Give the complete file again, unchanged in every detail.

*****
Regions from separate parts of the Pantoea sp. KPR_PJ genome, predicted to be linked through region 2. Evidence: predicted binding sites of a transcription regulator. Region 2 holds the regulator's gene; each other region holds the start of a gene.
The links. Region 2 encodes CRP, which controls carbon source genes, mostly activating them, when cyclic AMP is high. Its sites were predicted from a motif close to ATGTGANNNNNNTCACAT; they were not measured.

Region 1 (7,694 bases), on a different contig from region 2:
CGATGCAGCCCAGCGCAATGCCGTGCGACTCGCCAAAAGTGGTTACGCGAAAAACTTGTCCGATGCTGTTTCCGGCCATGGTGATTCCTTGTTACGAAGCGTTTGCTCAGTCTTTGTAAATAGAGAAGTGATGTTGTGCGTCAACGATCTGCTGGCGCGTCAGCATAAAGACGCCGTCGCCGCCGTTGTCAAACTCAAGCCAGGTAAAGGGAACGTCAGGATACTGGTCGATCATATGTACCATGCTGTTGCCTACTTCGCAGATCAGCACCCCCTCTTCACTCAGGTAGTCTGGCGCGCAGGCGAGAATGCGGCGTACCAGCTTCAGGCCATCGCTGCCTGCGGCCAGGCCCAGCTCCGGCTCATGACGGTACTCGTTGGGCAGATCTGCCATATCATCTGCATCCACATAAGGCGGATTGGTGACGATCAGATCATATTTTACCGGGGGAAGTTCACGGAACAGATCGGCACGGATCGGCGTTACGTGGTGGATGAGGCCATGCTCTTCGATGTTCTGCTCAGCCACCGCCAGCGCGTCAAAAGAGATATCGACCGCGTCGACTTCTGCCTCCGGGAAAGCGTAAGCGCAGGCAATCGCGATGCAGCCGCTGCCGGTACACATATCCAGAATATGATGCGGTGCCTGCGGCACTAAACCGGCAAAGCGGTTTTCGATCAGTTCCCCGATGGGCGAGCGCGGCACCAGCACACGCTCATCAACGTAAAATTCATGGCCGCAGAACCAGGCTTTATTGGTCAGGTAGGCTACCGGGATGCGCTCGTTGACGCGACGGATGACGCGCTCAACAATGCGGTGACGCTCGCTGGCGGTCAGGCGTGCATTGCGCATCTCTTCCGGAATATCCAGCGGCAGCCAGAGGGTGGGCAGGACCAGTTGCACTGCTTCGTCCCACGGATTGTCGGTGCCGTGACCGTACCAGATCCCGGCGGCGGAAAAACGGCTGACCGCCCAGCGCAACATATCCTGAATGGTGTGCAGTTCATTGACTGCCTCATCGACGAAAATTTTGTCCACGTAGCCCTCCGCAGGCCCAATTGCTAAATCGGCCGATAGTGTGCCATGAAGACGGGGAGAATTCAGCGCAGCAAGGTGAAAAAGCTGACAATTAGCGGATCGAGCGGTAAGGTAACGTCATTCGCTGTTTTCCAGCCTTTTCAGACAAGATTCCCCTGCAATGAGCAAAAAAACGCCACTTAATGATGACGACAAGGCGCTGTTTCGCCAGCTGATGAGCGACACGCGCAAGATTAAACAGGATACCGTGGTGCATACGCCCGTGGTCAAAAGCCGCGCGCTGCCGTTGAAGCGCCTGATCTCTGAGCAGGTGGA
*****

Regions from separate parts of the Pantoea sp. KPR_PJ genome, predicted to be linked through region 2. Evidence: predicted binding sites of a transcription regulator. Region 2 holds the regulator's gene; each other region holds the start of a gene.
The links. Region 2 encodes CRP, which controls carbon source genes, mostly activating them, when cyclic AMP is high. Its sites were predicted from a motif close to ATGTGANNNNNNTCACAT; they were not measured.

Region 1 (7,694 bases), on a different contig from region 2:
CGATGCAGCCCAGCGCAATGCCGTGCGACTCGCCAAAAGTGGTTACGCGAAAAACTTGTCCGATGCTGTTTCCGGCCATGGTGATTCCTTGTTACGAAGCGTTTGCTCAGTCTTTGTAAATAGAGAAGTGATGTTGTGCGTCAACGATCTGCTGGCGCGTCAGCATAAAGACGCCGTCGCCGCCGTTGTCAAACTCAAGCCAGGTAAAGGGAACGTCAGGATACTGGTCGATCATATGTACCATGCTGTTGCCTACTTCGCAGATCAGCACCCCCTCTTCACTCAGGTAGTCTGGCGCGCAGGCGAGAATGCGGCGTACCAGCTTCAGGCCATCGCTGCCTGCGGCCAGGCCCAGCTCCGGCTCATGACGGTACTCGTTGGGCAGATCTGCCATATCATCTGCATCCACATAAGGCGGATTGGTGACGATCAGATCATATTTTACCGGGGGAAGTTCACGGAACAGATCGGCACGGATCGGCGTTACGTGGTGGATGAGGCCATGCTCTTCGATGTTCTGCTCAGCCACCGCCAGCGCGTCAAAAGAGATATCGACCGCGTCGACTTCTGCCTCCGGGAAAGCGTAAGCGCAGGCAATCGCGATGCAGCCGCTGCCGGTACACATATCCAGAATATGATGCGGTGCCTGCGGCACTAAACCGGCAAAGCGGTTTTCGATCAGTTCCCCGATGGGCGAGCGCGGCACCAGCACACGCTCATCAACGTAAAATTCATGGCCGCAGAACCAGGCTTTATTGGTCAGGTAGGCTACCGGGATGCGCTCGTTGACGCGACGGATGACGCGCTCAACAATGCGGTGACGCTCGCTGGCGGTCAGGCGTGCATTGCGCATCTCTTCCGGAATATCCAGCGGCAGCCAGAGGGTGGGCAGGACCAGTTGCACTGCTTCGTCCCACGGATTGTCGGTGCCGTGACCGTACCAGATCCCGGCGGCGGAAAAACGGCTGACCGCCCAGCGCAACATATCCTGAATGGTGTGCAGTTCATTGACTGCCTCATCGACGAAAATTTTGTCCACGTAGCCCTCCGCAGGCCCAATTGCTAAATCGGCCGATAGTGTGCCATGAAGACGGGGAGAATTCAGCGCAGCAAGGTGAAAAAGCTGACAATTAGCGGATCGAGCGGTAAGGTAACGTCATTCGCTGTTTTCCAGCCTTTTCAGACAAGATTCCCCTGCAATGAGCAAAAAAACGCCACTTAATGATGACGACAAGGCGCTGTTTCGCCAGCTGATGAGCGACACGCGCAAGATTAAACAGGATACCGTGGTGCATACGCCCGTGGTCAAAAGCCGCGCGCTGCCGTTGAAGCGCCTGATCTCTGAGCAGGTGGA